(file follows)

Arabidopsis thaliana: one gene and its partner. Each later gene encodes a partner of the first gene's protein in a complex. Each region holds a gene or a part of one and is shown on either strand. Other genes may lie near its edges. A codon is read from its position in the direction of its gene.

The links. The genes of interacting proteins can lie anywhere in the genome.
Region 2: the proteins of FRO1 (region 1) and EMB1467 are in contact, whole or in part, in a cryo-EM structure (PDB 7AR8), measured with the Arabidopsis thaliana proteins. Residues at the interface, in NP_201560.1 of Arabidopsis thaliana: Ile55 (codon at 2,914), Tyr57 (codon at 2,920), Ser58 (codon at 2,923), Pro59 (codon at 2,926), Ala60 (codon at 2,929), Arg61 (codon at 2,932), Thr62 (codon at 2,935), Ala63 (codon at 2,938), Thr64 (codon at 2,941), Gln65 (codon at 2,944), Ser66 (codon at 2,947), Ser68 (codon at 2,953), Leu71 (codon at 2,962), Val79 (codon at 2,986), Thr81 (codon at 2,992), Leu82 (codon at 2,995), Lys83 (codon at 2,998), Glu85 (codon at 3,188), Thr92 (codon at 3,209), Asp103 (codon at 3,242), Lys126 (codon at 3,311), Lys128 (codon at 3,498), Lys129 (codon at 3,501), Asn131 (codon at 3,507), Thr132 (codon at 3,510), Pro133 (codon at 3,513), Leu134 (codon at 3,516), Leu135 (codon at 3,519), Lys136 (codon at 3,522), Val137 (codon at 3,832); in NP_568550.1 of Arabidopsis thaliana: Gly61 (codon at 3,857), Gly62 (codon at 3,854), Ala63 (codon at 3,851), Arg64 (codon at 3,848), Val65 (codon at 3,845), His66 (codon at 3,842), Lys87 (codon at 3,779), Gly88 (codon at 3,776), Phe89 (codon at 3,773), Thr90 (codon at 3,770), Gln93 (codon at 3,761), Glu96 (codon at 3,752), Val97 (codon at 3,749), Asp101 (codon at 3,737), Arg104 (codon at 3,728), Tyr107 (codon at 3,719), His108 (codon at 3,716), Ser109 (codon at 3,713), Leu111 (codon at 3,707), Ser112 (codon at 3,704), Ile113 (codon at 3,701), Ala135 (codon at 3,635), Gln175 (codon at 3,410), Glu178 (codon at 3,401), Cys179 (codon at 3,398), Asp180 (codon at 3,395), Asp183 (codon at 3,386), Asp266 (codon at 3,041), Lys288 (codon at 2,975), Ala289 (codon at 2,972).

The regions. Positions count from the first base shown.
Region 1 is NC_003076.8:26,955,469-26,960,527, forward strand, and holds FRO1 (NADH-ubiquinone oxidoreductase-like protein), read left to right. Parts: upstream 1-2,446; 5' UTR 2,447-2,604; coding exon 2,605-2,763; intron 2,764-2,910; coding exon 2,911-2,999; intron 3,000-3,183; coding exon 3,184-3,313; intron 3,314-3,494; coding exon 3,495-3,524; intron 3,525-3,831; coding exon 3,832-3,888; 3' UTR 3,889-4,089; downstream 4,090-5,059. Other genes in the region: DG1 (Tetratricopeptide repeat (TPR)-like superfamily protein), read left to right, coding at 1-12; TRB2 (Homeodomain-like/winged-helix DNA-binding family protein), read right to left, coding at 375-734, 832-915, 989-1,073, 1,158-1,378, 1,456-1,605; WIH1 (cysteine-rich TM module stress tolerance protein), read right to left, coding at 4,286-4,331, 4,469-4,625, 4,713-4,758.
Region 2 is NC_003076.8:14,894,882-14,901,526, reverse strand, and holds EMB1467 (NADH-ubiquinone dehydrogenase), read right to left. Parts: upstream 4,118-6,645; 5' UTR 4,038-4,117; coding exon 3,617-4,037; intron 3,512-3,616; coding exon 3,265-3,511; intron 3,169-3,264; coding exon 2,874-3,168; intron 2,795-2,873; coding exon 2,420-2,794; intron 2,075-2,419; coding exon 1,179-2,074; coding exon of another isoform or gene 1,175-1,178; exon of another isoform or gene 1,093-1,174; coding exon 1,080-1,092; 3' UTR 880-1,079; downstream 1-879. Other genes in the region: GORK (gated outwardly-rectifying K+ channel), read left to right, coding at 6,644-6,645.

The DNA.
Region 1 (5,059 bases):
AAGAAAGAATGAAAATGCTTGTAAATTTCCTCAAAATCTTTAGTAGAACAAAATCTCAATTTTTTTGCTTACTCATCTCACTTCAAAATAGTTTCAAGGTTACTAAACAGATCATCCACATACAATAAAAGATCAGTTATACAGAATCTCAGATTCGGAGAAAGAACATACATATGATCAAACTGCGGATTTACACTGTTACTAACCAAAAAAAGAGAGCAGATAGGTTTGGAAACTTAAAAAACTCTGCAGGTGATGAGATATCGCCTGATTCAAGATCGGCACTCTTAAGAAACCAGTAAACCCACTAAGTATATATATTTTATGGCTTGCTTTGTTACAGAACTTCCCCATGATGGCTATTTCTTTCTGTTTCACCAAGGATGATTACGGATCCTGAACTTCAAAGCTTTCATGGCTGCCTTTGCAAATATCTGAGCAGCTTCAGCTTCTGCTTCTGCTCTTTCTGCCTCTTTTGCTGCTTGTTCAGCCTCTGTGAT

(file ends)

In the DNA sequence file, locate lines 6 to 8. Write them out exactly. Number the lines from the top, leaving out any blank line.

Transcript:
Region 2 is NC_003076.8:14,894,882-14,901,526, reverse strand, and holds EMB1467 (NADH-ubiquinone dehydrogenase), read right to left. Parts: upstream 4,118-6,645; 5' UTR 4,038-4,117; coding exon 3,617-4,037; intron 3,512-3,616; coding exon 3,265-3,511; intron 3,169-3,264; coding exon 2,874-3,168; intron 2,795-2,873; coding exon 2,420-2,794; intron 2,075-2,419; coding exon 1,179-2,074; coding exon of another isoform or gene 1,175-1,178; exon of another isoform or gene 1,093-1,174; coding exon 1,080-1,092; 3' UTR 880-1,079; downstream 1-879. Other genes in the region: GORK (gated outwardly-rectifying K+ channel), read left to right, coding at 6,644-6,645.

The DNA.
Region 1 (5,059 bases):